BEDFORD-STUYVESANT — Two doors away from the increasingly popular and decidedly modern Bedford-Stuyvesant restaurant Do Or Dine sits a nondescript brown storefront with two small, stained-glass windows.
Inside is a watering hole that feels less like a cool Brooklyn bar as it does a Rust Belt dive, offering a rustic and cozy environment adorned with items from the past.
Dynaco, a new Bedford Avenue bar from brothers Adam Forgash, 48, and Ben Forgash, 45, gives patrons a place to belly up to the bar and have a conversation while listening to music on a vintage soundsystem.
Essentially, the two brothers said, it's the bar they've always wanted.
"The city can be challenging and hard to live in," Ben said. "We could create a place where people can come off the street, and all of a sudden they could be taken somewhere else. Relaxed."
Fitted with vintage and reclaimed materials, the aim of Dynaco, at 1112 Bedford Ave., is to provide "comfort and warmth," the brothers said. After gutting the inside of the space last summer — leaving nothing but "dust and beams," Adam said — the duo scoured the area looking for the right pieces to add to the space, which they designed themselves.
They built tables out of wood and hand-hammered Indian brass trays. Adam's wife found stained glass light fixtures in an antique store.
The bar and back-room benches were found after repurposing a fallen tree from the Adirondacks. The man who owned the yard where the tree fell posted it on Craigslist, and the two brothers had it shipped to New York and sanded down.
"We really want people to feel like this place has been here forever," Adam said.
Even the bar's name, Dynaco, was taken from an old speaker from the 1960s and '70s that their father owned when they were kids.
"We both coveted it, and Ben walked off with it after we left the nest," Adam said. "It was just an amazing tube amplifier we were introduced to music on."
Inspired by that amplifier, the bar's vintage soundsystem will be pumped through an old receiver and Dynaco speakers Adam said he found while digging for old materials. That search also turned up dozens of other speakers that the brothers fitted like a jigsaw puzzle into a wall separating the front and back rooms.
The back room itself is raised with brick and wood floors and lit up with Christmas lights. There's a metal fireplace they put together when they ripped down closets in the back of the space and discovered a flue.
Both brothers made use of their own limited experience building spaces. Ben helped build the interior of Clinton Hill bar Hot Bird before it opened, and Adam, who recently remodeled his own Bedford-Stuyvesant home, helped come up with the design. But neither brother had any extensive experience in the service industry.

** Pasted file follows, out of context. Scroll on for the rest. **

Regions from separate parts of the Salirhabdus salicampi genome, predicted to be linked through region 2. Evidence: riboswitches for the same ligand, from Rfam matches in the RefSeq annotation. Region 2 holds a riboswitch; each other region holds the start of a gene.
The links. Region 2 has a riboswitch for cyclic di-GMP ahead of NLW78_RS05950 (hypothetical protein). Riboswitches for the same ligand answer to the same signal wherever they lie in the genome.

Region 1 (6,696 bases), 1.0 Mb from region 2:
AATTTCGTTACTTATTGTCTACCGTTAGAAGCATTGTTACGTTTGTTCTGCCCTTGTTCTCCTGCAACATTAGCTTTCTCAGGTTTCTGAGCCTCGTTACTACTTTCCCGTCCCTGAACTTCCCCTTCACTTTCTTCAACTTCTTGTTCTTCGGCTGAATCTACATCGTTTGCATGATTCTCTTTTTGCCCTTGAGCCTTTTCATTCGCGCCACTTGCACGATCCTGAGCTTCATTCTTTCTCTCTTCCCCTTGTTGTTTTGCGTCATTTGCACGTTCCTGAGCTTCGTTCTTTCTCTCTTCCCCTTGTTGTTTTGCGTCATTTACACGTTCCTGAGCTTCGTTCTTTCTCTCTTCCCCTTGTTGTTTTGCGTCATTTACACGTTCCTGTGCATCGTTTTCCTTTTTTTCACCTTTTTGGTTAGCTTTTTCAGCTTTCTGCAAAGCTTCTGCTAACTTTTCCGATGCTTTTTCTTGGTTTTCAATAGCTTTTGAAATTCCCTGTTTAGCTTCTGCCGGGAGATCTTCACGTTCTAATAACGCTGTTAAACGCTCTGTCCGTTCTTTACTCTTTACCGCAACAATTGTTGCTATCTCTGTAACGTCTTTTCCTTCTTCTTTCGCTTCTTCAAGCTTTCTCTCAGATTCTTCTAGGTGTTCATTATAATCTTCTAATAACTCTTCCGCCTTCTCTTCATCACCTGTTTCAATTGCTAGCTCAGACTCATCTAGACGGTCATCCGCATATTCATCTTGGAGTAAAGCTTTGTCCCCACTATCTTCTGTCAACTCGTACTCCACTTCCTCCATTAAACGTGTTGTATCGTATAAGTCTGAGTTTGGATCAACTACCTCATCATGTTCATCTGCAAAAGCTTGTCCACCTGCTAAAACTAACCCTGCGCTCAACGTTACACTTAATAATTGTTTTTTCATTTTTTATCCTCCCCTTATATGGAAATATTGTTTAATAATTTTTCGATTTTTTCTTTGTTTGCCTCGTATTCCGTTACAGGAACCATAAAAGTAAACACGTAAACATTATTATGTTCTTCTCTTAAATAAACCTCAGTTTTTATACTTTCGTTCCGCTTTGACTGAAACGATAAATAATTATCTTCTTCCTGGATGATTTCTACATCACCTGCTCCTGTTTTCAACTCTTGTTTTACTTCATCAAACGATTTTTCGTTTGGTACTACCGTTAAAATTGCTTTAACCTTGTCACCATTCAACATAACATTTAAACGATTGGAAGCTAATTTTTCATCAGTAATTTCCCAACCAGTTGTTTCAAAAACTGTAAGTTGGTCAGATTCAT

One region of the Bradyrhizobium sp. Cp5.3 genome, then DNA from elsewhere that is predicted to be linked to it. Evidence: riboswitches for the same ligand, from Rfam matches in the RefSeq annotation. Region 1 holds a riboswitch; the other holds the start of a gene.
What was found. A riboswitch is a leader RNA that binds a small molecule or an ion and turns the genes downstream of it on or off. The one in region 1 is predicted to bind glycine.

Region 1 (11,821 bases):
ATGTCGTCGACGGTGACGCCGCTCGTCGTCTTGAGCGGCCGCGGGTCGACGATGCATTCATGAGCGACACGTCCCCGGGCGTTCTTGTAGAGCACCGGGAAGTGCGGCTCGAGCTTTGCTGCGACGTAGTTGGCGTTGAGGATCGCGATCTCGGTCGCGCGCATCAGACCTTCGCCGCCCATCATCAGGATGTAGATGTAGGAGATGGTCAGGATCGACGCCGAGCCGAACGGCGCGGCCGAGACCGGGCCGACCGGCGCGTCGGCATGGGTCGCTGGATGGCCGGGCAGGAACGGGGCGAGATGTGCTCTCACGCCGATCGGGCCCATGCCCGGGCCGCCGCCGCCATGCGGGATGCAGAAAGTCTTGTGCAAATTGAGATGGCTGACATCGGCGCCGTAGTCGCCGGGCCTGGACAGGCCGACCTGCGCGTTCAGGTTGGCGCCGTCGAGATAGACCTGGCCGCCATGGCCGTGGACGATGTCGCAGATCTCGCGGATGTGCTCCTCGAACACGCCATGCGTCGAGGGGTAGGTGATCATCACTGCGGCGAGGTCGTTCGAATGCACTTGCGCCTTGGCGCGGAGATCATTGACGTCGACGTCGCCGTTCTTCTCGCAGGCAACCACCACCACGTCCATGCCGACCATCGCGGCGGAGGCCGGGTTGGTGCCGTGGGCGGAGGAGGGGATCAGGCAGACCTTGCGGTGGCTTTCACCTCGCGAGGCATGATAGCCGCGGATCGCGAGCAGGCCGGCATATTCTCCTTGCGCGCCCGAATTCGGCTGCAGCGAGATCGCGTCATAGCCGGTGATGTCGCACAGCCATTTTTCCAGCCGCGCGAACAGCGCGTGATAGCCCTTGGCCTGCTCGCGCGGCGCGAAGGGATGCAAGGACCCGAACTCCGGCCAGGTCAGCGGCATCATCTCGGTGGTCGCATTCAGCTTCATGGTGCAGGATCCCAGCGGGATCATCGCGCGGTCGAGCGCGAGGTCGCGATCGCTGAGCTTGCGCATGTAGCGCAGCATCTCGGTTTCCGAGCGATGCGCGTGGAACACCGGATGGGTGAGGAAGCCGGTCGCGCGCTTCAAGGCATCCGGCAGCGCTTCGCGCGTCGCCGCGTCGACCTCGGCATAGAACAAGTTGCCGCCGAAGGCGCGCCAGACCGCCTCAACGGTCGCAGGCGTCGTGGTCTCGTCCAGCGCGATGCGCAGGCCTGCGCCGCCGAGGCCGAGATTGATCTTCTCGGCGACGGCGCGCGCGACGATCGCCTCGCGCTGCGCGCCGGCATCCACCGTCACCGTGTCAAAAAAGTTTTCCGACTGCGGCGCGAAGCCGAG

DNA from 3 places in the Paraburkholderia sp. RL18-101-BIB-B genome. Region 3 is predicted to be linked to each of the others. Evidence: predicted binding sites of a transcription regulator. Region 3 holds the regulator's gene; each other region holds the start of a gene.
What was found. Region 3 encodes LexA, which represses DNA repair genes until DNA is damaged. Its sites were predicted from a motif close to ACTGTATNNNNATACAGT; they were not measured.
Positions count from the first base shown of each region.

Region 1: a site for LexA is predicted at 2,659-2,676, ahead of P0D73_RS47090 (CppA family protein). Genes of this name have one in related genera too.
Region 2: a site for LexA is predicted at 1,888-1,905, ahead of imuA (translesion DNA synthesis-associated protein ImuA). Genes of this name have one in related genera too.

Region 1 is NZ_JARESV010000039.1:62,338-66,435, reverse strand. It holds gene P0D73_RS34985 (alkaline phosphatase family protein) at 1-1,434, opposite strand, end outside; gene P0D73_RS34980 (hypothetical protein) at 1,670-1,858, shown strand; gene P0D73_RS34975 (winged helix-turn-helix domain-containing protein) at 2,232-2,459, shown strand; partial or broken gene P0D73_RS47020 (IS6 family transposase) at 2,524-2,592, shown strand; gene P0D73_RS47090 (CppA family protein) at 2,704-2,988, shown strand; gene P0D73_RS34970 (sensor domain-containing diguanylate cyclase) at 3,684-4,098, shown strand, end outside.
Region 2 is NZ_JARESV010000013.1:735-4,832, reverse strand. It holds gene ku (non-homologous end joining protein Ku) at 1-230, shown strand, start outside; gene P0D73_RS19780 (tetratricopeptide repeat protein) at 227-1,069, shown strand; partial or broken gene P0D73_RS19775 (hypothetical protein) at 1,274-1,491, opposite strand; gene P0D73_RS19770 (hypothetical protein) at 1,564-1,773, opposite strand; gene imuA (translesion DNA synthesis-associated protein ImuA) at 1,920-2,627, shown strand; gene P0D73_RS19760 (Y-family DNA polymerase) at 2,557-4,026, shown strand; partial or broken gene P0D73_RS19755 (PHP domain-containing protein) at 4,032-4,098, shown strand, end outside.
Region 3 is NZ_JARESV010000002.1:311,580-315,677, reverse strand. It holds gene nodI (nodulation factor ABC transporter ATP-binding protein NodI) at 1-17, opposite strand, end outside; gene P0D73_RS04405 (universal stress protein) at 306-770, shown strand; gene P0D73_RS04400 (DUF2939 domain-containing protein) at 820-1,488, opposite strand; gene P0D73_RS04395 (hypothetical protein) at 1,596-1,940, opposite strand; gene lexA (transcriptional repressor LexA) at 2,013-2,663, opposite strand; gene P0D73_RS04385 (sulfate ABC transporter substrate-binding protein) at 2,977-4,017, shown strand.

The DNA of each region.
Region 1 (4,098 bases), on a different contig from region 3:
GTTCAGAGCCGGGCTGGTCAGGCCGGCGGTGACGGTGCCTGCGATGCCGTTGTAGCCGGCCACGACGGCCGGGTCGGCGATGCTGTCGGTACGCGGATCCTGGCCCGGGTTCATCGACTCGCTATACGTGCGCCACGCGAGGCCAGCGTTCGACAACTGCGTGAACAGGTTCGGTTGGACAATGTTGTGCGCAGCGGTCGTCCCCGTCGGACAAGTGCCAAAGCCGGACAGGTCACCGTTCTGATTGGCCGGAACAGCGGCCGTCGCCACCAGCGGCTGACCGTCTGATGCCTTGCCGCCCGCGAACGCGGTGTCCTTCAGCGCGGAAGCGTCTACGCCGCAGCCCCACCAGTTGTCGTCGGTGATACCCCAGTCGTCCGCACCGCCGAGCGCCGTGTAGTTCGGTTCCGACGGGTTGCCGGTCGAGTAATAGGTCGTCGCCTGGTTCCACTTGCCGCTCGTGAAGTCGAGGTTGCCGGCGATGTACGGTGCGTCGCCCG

"It was amazing, because we agreed on every aesthetic choice," Adam added. "It was really fun. It was one of the best things I ever did."
Originally from Westfield, N.J., the brothers spent their early years playing in rock bands and frequenting bars for gigs. They eventually started to think of these places as a second home and it became a dream of theirs to open a bar together.
In 1998, Ben moved to Fort Greene, then to Clinton Hill in 2001, and finally to Bed-Stuy in 2006. Adam followed suit three years ago, moving around the corner from Ben with his family.
In his push east, Ben said he's seen the neighborhoods change, and the two wanted to contribute something of their own to Bed-Stuy's inevitable commercial development. The two men started work on the bar last summer, when it was an old storefront that was being used as a storage space for a corner hardware store.
"We wanted to do something in the neighborhood, to be part of it," Ben said. "The neighborhood's changing crazy fast, and I think it's needed."
Dynaco will have 12 beers on tap, the brothers said. A small kitchen will eventually serve some food, though they said a menu was still in the works.
But the Bed-Stuy brothers mainly hope that they can add something new to Brooklyn's ever-growing bar scene.
"I really like that whole Edison bulb thing, I feel really comfortable in those kind of turn-of-the- century-[style] bars that there's so many of in Brooklyn," Adam said. "But I wanted to do something different than that. We both did, because I feel like that's been done to death. So we just tried to come up with something you really couldn't place in time.
"We used to build forts when we were kids," he added. "This is kind of like our fort."